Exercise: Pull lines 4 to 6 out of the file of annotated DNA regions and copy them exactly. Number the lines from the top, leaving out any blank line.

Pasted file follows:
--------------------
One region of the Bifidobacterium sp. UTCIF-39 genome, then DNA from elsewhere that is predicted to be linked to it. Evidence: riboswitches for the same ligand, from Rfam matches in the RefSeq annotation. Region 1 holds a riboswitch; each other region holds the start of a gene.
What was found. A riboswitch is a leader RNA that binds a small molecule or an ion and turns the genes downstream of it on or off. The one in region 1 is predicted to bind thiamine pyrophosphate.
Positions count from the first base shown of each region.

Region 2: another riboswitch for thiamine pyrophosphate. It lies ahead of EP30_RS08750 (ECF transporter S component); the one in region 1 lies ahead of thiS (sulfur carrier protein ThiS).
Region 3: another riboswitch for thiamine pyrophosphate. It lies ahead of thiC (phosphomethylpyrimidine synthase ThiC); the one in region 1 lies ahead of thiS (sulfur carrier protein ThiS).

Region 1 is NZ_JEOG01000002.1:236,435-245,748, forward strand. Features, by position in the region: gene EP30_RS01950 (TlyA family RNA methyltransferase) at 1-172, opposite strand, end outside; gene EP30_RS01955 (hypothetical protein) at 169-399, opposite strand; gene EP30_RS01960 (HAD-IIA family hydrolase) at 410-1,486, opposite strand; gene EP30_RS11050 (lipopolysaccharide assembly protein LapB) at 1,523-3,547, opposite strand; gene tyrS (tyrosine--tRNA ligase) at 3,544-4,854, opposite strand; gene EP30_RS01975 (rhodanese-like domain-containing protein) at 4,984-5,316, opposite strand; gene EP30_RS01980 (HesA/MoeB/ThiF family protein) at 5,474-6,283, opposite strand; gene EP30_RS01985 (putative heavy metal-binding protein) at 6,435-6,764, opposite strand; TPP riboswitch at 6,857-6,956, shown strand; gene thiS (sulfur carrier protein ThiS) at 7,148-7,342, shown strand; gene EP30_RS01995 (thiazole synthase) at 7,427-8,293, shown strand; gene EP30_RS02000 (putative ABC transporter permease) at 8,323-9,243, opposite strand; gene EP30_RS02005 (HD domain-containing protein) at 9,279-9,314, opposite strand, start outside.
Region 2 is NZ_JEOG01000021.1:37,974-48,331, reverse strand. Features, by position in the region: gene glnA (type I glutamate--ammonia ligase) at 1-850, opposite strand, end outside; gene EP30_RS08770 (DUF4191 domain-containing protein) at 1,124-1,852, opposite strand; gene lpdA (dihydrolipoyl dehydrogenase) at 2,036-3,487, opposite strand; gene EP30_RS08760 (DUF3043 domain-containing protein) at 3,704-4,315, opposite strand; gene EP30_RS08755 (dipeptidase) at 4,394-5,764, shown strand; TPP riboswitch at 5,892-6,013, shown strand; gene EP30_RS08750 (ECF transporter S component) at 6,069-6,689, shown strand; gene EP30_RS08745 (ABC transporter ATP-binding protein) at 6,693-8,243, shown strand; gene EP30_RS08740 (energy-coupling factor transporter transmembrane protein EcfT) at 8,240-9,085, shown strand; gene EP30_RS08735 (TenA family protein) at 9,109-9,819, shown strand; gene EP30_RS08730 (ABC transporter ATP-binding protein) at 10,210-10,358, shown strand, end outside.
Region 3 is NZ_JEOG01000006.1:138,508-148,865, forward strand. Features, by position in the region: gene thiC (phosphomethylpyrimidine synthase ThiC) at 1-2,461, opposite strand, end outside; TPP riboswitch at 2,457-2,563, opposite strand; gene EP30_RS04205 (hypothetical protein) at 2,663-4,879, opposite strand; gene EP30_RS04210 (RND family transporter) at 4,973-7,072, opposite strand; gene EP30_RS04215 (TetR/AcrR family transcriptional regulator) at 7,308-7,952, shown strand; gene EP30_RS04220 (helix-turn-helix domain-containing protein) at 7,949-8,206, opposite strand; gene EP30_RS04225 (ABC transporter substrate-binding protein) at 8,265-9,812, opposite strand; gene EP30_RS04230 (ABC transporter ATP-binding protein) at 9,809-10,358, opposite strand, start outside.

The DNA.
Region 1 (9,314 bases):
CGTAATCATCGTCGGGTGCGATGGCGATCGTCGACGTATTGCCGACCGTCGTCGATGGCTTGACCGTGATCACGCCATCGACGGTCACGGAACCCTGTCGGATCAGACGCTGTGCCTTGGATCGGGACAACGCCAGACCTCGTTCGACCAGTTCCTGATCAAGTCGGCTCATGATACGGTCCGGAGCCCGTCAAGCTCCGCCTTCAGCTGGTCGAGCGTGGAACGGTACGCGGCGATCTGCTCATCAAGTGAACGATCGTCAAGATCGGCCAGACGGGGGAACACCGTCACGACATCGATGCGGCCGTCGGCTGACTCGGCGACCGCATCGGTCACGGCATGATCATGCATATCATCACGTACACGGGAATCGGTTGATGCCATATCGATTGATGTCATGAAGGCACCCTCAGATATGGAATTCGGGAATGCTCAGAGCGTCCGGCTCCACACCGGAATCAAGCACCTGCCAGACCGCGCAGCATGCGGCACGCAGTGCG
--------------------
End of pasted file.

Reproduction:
Region 2: another riboswitch for thiamine pyrophosphate. It lies ahead of EP30_RS08750 (ECF transporter S component); the one in region 1 lies ahead of thiS (sulfur carrier protein ThiS).
Region 3: another riboswitch for thiamine pyrophosphate. It lies ahead of thiC (phosphomethylpyrimidine synthase ThiC); the one in region 1 lies ahead of thiS (sulfur carrier protein ThiS).

Region 1 is NZ_JEOG01000002.1:236,435-245,748, forward strand. Features, by position in the region: gene EP30_RS01950 (TlyA family RNA methyltransferase) at 1-172, opposite strand, end outside; gene EP30_RS01955 (hypothetical protein) at 169-399, opposite strand; gene EP30_RS01960 (HAD-IIA family hydrolase) at 410-1,486, opposite strand; gene EP30_RS11050 (lipopolysaccharide assembly protein LapB) at 1,523-3,547, opposite strand; gene tyrS (tyrosine--tRNA ligase) at 3,544-4,854, opposite strand; gene EP30_RS01975 (rhodanese-like domain-containing protein) at 4,984-5,316, opposite strand; gene EP30_RS01980 (HesA/MoeB/ThiF family protein) at 5,474-6,283, opposite strand; gene EP30_RS01985 (putative heavy metal-binding protein) at 6,435-6,764, opposite strand; TPP riboswitch at 6,857-6,956, shown strand; gene thiS (sulfur carrier protein ThiS) at 7,148-7,342, shown strand; gene EP30_RS01995 (thiazole synthase) at 7,427-8,293, shown strand; gene EP30_RS02000 (putative ABC transporter permease) at 8,323-9,243, opposite strand; gene EP30_RS02005 (HD domain-containing protein) at 9,279-9,314, opposite strand, start outside.